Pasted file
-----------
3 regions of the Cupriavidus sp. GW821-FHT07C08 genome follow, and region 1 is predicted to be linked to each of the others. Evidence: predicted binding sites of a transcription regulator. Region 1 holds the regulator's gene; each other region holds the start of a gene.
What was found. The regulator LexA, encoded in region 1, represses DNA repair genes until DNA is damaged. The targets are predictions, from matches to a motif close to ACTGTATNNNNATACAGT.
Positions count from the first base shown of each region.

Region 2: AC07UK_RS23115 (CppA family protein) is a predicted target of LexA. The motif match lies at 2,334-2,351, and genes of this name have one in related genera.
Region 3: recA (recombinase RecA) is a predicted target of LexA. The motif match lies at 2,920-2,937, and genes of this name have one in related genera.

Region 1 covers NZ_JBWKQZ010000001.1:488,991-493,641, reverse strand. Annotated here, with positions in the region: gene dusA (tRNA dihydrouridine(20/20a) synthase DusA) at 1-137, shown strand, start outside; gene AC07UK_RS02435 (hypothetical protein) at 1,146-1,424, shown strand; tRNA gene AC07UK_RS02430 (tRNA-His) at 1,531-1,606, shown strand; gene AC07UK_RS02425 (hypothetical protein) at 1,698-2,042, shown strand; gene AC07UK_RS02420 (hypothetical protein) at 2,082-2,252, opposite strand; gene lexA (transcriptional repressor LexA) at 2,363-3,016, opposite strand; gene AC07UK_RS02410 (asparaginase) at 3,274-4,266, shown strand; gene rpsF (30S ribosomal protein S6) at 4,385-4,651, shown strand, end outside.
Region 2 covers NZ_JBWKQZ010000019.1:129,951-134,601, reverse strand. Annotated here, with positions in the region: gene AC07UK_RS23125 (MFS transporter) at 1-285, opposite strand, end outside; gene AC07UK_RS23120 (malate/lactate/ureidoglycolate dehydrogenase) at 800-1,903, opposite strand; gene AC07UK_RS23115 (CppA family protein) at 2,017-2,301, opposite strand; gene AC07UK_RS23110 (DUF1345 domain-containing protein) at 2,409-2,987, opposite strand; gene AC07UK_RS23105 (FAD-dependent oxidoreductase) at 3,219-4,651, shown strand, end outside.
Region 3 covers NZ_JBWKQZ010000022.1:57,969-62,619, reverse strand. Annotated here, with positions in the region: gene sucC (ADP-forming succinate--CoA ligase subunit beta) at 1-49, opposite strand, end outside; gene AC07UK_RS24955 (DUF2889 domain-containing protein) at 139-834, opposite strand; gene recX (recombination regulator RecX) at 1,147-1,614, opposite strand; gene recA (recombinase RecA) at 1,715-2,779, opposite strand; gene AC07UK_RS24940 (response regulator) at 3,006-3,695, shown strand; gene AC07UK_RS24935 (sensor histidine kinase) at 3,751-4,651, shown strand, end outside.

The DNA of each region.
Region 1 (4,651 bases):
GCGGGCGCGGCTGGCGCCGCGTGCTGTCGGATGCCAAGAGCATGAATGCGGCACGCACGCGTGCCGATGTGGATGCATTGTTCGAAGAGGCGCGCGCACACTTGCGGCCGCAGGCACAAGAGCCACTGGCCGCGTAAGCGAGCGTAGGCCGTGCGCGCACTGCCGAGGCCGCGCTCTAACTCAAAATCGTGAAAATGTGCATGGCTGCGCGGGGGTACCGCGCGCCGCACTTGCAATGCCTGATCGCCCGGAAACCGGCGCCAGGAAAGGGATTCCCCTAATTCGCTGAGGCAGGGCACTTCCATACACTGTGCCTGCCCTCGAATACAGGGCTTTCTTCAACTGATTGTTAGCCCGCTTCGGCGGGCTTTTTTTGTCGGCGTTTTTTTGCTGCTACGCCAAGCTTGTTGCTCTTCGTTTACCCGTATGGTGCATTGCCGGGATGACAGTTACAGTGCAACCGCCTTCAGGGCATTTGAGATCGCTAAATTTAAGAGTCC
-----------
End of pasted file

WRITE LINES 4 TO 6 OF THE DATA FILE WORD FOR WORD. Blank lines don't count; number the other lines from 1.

Region 2: AC07UK_RS23115 (CppA family protein) is a predicted target of LexA. The motif match lies at 2,334-2,351, and genes of this name have one in related genera.
Region 3: recA (recombinase RecA) is a predicted target of LexA. The motif match lies at 2,920-2,937, and genes of this name have one in related genera.

Region 1 covers NZ_JBWKQZ010000001.1:488,991-493,641, reverse strand. Annotated here, with positions in the region: gene dusA (tRNA dihydrouridine(20/20a) synthase DusA) at 1-137, shown strand, start outside; gene AC07UK_RS02435 (hypothetical protein) at 1,146-1,424, shown strand; tRNA gene AC07UK_RS02430 (tRNA-His) at 1,531-1,606, shown strand; gene AC07UK_RS02425 (hypothetical protein) at 1,698-2,042, shown strand; gene AC07UK_RS02420 (hypothetical protein) at 2,082-2,252, opposite strand; gene lexA (transcriptional repressor LexA) at 2,363-3,016, opposite strand; gene AC07UK_RS02410 (asparaginase) at 3,274-4,266, shown strand; gene rpsF (30S ribosomal protein S6) at 4,385-4,651, shown strand, end outside.